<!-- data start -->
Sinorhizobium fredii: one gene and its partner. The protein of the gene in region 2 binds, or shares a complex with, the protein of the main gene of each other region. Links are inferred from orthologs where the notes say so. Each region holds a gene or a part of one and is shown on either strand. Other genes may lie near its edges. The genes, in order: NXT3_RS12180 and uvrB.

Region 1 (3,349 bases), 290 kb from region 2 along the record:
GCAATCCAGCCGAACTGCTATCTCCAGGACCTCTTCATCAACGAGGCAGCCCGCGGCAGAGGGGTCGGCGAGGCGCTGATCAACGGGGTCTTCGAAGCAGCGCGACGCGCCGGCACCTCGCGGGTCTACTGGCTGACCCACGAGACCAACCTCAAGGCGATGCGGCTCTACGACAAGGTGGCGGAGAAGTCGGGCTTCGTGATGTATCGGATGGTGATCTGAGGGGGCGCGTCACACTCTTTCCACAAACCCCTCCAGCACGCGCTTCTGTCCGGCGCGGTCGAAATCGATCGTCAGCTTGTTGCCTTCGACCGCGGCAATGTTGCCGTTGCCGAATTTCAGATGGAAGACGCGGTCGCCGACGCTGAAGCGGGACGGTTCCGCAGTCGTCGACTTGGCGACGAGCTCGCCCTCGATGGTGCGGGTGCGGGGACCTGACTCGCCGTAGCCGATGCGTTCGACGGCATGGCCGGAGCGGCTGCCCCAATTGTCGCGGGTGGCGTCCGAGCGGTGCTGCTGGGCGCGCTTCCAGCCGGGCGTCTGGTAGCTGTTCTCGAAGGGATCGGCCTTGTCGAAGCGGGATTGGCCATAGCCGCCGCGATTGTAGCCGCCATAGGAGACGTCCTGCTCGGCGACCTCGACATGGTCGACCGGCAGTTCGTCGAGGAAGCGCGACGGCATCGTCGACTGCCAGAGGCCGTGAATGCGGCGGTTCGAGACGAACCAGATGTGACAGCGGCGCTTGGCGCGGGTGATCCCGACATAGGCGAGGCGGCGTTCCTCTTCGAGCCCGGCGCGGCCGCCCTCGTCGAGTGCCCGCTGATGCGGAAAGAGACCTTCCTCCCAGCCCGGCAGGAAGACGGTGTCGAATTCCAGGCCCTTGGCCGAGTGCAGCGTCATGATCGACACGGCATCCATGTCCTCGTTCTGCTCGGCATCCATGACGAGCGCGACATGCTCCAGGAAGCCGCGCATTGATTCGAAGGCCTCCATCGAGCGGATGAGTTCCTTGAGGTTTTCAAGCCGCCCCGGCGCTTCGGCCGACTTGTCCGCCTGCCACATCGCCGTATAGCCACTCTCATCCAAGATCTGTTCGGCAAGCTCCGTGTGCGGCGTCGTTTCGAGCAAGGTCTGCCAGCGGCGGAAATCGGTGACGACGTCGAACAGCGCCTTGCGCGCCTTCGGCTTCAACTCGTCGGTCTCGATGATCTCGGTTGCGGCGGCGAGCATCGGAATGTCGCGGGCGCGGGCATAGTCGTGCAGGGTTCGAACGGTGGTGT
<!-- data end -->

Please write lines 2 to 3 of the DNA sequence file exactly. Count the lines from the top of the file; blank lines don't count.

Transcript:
Region 1 (3,349 bases), 290 kb from region 2 along the record:
GCAATCCAGCCGAACTGCTATCTCCAGGACCTCTTCATCAACGAGGCAGCCCGCGGCAGAGGGGTCGGCGAGGCGCTGATCAACGGGGTCTTCGAAGCAGCGCGACGCGCCGGCACCTCGCGGGTCTACTGGCTGACCCACGAGACCAACCTCAAGGCGATGCGGCTCTACGACAAGGTGGCGGAGAAGTCGGGCTTCGTGATGTATCGGATGGTGATCTGAGGGGGCGCGTCACACTCTTTCCACAAACCCCTCCAGCACGCGCTTCTGTCCGGCGCGGTCGAAATCGATCGTCAGCTTGTTGCCTTCGACCGCGGCAATGTTGCCGTTGCCGAATTTCAGATGGAAGACGCGGTCGCCGACGCTGAAGCGGGACGGTTCCGCAGTCGTCGACTTGGCGACGAGCTCGCCCTCGATGGTGCGGGTGCGGGGACCTGACTCGCCGTAGCCGATGCGTTCGACGGCATGGCCGGAGCGGCTGCCCCAATTGTCGCGGGTGGCGTCCGAGCGGTGCTGCTGGGCGCGCTTCCAGCCGGGCGTCTGGTAGCTGTTCTCGAAGGGATCGGCCTTGTCGAAGCGGGATTGGCCATAGCCGCCGCGATTGTAGCCGCCATAGGAGACGTCCTGCTCGGCGACCTCGACATGGTCGACCGGCAGTTCGTCGAGGAAGCGCGACGGCATCGTCGACTGCCAGAGGCCGTGAATGCGGCGGTTCGAGACGAACCAGATGTGACAGCGGCGCTTGGCGCGGGTGATCCCGACATAGGCGAGGCGGCGTTCCTCTTCGAGCCCGGCGCGGCCGCCCTCGTCGAGTGCCCGCTGATGCGGAAAGAGACCTTCCTCCCAGCCCGGCAGGAAGACGGTGTCGAATTCCAGGCCCTTGGCCGAGTGCAGCGTCATGATCGACACGGCATCCATGTCCTCGTTCTGCTCGGCATCCATGACGAGCGCGACATGCTCCAGGAAGCCGCGCATTGATTCGAAGGCCTCCATCGAGCGGATGAGTTCCTTGAGGTTTTCAAGCCGCCCCGGCGCTTCGGCCGACTTGTCCGCCTGCCACATCGCCGTATAGCCACTCTCATCCAAGATCTGTTCGGCAAGCTCCGTGTGCGGCGTCGTTTCGAGCAAGGTCTGCCAGCGGCGGAAATCGGTGACGACGTCGAACAGCGCCTTGCGCGCCTTCGGCTTCAACTCGTCGGTCTCGATGATCTCGGTTGCGGCGGCGAGCATCGGAATGTCGCGGGCGCGGGCATAGTCGTGCAGGGTTCGAACGGTGGTGT